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     February 2013        

Released on February 01, 2013, 1:00 AM EST 
Tag #: 651

Issue: Institutional failure. Who to blame?

Toronto based legal firm received $ 717,123.22 pay cheque
Disbursements also includes airfairs and hotel charges

WikiLeaks Sudbury investigative team uncovered that a Toronto based legal firm which received an outside legal contract for labour and employment matters cashed $ 717,123.22 pay cheque from the City from January 2007 to August 2012.

Legal support for Labour and employment matters for the City was contracted out to two legal firms that qualified and entered in agreement with the City. The estimated cost of the legal fees for labour and employment matters was $151,865.00 annually.

It appeared that the first Toronto based legal firm cashed almost the full allocated amount which comes from our tax dollars. However there are no clear records available on how much the second legal firm cashed for labour and employment matters for the City.

Evidently, the lawyers of the Toronto based legal firm did not hesitate to include airfares and hotel bills when they visited Sudbury, and ultimately, the burden was passed on to tax payers. It was estimated that airfares and hotel bills added an additional 30% to their disbursements.

Table 01: Payout for Toronto Legal Firm

Estimated Budget Annually: $ 151,865.00






2012 (as of August)

$ 123,873.03

$ 91,773.05

$ 120,403.24

$ 141,879.91

$ 140,691.95

$ 98,502.04

Figure 01: Payout to Toronto Legal firm

Figure 02: Trend Analysis of Legal Fees Paid to Toronto Legal Firm

It is clear that labour and employment legal expenses continually rise during this period. This indicates a serious problem in governance. It seems  City officials  have failed to make any substantial decisions to prevent further escalation of this situation.

The internal grievance process has four stages, and only at the final stage do matters lead to mediation or arbitration. WikiLeaks Sudbury has learnt that it is a common practice with city managers to send employee grievances to mediation or arbitration. Some of the employees’ grievances can be addressed for less than $20.00 when resolved between employees within the division.  However it is estimated that over 98% grievances moved to next stage, and ultimately ended up in mediation or arbitration. It also appears that a large amount of tax dollars were wasted through-out the internal conflict resolution process in these years.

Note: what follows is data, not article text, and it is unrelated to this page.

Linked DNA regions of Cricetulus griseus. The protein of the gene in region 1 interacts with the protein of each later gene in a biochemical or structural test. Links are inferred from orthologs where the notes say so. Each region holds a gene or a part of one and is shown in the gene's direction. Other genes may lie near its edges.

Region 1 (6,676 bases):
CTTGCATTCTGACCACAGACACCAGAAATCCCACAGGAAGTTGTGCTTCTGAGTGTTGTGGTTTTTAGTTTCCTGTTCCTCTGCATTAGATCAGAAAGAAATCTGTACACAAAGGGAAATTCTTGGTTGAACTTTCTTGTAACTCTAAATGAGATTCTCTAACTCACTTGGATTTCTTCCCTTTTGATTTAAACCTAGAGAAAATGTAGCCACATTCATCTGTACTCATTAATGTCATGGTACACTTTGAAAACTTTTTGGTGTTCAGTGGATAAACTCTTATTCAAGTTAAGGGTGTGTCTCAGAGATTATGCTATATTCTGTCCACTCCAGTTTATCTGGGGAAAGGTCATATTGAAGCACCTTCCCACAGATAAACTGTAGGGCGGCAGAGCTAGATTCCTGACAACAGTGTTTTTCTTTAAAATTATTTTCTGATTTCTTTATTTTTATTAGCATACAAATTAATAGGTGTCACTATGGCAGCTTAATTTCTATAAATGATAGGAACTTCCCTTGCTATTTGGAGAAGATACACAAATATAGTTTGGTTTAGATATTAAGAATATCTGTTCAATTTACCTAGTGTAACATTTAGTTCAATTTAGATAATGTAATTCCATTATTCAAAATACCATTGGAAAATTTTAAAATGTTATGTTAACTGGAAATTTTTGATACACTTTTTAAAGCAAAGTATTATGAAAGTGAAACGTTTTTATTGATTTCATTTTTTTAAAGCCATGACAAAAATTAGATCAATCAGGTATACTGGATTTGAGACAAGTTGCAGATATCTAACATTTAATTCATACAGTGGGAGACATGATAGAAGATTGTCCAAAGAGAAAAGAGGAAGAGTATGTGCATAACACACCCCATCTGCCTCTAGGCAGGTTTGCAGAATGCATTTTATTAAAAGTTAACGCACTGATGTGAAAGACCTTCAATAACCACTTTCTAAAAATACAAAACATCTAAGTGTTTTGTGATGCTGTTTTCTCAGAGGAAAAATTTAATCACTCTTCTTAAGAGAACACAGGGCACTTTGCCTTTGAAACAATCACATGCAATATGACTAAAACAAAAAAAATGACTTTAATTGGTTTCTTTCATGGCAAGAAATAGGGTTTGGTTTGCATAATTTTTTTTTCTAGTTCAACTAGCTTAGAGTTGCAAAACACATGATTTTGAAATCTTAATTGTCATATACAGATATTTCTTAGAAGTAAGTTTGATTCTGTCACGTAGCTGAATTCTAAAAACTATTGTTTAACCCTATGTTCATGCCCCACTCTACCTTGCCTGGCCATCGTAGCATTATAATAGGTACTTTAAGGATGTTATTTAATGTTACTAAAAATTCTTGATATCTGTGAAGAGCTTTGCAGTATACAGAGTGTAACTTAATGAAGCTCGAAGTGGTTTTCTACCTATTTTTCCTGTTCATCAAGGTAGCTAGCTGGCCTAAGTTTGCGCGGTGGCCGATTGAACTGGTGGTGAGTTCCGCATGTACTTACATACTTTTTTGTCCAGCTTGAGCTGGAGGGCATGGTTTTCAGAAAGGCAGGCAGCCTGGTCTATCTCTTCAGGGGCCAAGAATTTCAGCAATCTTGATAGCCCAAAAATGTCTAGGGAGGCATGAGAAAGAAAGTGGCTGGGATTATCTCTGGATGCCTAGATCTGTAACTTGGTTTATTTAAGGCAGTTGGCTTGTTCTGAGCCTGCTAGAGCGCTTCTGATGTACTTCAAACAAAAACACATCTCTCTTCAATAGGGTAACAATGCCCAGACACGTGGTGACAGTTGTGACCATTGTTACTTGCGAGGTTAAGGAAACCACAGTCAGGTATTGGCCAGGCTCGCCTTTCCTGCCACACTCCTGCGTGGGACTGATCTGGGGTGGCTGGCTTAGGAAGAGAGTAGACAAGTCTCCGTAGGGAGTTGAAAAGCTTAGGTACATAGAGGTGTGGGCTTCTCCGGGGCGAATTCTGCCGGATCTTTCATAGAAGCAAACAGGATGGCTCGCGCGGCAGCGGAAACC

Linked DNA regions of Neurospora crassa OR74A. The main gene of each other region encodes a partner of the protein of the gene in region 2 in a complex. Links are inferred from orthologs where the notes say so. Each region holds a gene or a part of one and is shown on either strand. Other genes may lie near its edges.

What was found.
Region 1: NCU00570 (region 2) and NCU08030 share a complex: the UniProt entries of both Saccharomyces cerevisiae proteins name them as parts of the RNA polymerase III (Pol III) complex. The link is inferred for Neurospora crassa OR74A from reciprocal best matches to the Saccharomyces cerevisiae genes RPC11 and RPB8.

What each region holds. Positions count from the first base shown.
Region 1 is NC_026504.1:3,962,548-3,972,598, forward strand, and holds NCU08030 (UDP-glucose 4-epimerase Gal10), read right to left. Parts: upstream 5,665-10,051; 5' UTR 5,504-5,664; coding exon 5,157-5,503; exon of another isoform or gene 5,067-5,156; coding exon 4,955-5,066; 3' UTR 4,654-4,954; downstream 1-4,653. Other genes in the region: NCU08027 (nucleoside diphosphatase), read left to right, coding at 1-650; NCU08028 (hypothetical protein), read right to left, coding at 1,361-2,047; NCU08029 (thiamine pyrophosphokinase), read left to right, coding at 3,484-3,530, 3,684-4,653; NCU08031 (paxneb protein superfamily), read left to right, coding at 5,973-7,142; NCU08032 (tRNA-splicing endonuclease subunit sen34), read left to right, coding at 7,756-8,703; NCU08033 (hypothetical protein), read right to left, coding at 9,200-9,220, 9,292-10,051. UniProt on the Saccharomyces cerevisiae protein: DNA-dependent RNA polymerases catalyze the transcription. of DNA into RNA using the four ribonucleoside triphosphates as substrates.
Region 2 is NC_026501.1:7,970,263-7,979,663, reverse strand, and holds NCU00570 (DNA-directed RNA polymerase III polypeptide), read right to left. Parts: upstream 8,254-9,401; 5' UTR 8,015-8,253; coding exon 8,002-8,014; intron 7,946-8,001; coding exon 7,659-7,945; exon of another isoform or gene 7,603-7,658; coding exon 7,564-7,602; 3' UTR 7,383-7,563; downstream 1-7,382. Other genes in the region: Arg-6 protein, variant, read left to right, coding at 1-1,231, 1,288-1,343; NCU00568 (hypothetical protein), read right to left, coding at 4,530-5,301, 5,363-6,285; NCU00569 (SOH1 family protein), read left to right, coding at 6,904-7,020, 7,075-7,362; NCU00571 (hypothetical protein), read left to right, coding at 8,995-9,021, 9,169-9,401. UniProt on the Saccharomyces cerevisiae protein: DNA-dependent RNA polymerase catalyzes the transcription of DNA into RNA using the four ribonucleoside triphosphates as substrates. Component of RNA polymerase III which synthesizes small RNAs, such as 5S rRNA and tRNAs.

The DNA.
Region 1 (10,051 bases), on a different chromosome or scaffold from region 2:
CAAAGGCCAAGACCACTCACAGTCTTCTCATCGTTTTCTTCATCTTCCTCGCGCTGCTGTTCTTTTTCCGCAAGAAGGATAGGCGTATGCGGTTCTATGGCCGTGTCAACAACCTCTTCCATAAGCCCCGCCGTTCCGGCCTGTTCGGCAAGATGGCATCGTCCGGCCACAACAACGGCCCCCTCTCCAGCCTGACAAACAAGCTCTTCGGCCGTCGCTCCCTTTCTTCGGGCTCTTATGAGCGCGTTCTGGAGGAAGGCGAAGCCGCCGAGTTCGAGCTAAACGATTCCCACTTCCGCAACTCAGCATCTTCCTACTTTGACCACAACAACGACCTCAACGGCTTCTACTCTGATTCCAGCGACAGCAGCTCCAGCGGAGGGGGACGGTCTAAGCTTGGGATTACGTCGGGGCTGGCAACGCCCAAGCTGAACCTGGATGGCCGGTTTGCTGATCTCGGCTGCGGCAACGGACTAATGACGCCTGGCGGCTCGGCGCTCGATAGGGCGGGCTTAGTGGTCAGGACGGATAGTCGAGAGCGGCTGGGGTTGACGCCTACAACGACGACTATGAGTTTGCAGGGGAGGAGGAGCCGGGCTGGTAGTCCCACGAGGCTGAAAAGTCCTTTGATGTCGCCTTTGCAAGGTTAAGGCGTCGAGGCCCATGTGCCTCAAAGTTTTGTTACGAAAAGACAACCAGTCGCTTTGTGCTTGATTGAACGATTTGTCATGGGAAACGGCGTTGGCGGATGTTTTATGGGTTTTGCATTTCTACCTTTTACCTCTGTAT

The City of Greater Sudbury has many legal firms which have the professional qualifications to handle any labour and employment disputes. The labour and employment matters contracted out will not be beneficial to local professionals and ultimately the benefit of tax dollars not stay within the local economy.

WikiLeaks Sudbury will not disclose names of both legal firms to protect third party economic interest.

Related Documents
Request for Proposal out side legal service for Labour and Employment matters. 


Released on February 01, 2013, 1:00 AM EST

The original article initially appeared on Journal of  College of Law, Faculty Publications. Paper 27. 01: (01). Excerpts from the article as follows   

Sarbanes-Oxley’s Structural Model to Encourage Corporate Whistleblowers

While academic and public attention has focused almost exclusively on Sarbanes-Oxley's version of the Anti-retaliation Model: this Article is the first comprehensive academic work to analyze the ability of Sarbanes-Oxley's Structural Model to engage corporate employees in the battle to reduce corporate fraud. Utilizing social science research that analyzes whistleblower motivations, authour conclude that the Structural Model may produce more effective disclosures from whistleblowing employees than prior attempts to encourage whistleblowing because the Model addresses two significant problems that previously kept employees from consistently functioning as successful corporate monitors: (1) the corporate norm of silence, and (2) the corporate tradition of blocking and filtering employee whistleblowing.